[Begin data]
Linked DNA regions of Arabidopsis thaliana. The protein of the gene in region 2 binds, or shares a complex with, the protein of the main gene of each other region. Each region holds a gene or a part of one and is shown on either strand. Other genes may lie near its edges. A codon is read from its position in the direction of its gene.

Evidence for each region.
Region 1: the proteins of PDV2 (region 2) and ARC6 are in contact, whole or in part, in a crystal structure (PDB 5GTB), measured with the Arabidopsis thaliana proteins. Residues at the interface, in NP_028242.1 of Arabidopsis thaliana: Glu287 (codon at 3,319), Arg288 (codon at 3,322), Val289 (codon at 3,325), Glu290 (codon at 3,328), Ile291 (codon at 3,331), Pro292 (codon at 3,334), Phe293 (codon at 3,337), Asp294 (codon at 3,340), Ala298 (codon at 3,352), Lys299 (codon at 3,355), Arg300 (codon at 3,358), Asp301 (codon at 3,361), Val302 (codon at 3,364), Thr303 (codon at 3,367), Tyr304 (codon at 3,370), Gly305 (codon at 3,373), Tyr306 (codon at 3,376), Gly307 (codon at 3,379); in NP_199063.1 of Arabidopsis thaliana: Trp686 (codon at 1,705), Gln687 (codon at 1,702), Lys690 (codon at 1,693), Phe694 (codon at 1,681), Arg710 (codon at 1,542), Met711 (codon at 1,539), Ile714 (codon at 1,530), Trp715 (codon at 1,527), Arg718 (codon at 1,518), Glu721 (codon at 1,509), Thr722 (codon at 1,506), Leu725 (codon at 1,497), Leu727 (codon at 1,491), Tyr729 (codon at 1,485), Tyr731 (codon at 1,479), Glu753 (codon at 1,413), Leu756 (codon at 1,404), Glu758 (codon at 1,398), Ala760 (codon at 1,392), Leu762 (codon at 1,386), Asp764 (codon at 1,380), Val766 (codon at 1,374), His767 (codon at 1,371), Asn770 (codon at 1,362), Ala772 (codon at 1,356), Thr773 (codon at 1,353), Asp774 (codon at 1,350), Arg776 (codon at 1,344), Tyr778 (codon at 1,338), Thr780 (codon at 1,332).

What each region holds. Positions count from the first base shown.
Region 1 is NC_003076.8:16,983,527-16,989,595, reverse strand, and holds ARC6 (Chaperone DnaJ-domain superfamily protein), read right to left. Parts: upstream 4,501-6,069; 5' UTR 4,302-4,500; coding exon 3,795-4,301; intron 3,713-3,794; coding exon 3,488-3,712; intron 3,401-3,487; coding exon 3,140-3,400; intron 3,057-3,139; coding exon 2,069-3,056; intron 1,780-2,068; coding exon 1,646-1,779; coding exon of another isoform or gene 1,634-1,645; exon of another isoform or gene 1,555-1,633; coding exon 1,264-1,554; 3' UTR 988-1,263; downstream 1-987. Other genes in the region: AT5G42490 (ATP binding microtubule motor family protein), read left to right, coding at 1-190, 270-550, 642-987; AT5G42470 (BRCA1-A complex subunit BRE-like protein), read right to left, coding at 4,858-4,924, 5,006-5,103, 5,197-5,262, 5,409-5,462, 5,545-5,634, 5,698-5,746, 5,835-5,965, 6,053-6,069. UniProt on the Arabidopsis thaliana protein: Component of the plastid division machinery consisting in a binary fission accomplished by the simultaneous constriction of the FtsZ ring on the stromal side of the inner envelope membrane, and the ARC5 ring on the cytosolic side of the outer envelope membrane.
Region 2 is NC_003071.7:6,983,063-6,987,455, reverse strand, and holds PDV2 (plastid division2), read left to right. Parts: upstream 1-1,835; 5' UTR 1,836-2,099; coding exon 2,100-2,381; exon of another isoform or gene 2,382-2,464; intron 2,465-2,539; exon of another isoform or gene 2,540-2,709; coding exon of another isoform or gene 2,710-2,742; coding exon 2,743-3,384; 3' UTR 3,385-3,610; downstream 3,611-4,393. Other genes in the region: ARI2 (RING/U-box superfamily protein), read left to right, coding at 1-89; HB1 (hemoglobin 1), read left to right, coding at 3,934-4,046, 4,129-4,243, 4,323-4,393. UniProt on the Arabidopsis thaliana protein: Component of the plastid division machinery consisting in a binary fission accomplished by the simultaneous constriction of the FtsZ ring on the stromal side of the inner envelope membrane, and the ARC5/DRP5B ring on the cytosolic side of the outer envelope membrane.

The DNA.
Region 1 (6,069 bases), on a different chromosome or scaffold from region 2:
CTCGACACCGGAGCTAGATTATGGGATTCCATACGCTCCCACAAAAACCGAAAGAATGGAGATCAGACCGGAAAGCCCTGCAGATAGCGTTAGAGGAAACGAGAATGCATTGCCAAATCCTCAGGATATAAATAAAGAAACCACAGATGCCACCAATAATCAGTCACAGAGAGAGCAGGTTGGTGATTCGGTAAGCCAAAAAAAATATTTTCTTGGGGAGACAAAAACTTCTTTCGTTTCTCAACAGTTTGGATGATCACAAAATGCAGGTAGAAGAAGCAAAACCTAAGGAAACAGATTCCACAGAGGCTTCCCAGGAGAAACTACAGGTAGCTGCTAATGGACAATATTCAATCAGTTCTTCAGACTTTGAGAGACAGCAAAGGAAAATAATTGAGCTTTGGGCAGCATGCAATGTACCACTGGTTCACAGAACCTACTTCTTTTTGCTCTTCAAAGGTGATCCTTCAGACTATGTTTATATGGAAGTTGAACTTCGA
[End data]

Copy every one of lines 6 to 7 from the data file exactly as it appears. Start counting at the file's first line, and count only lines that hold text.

Region 2 is NC_003071.7:6,983,063-6,987,455, reverse strand, and holds PDV2 (plastid division2), read left to right. Parts: upstream 1-1,835; 5' UTR 1,836-2,099; coding exon 2,100-2,381; exon of another isoform or gene 2,382-2,464; intron 2,465-2,539; exon of another isoform or gene 2,540-2,709; coding exon of another isoform or gene 2,710-2,742; coding exon 2,743-3,384; 3' UTR 3,385-3,610; downstream 3,611-4,393. Other genes in the region: ARI2 (RING/U-box superfamily protein), read left to right, coding at 1-89; HB1 (hemoglobin 1), read left to right, coding at 3,934-4,046, 4,129-4,243, 4,323-4,393. UniProt on the Arabidopsis thaliana protein: Component of the plastid division machinery consisting in a binary fission accomplished by the simultaneous constriction of the FtsZ ring on the stromal side of the inner envelope membrane, and the ARC5/DRP5B ring on the cytosolic side of the outer envelope membrane.

The DNA.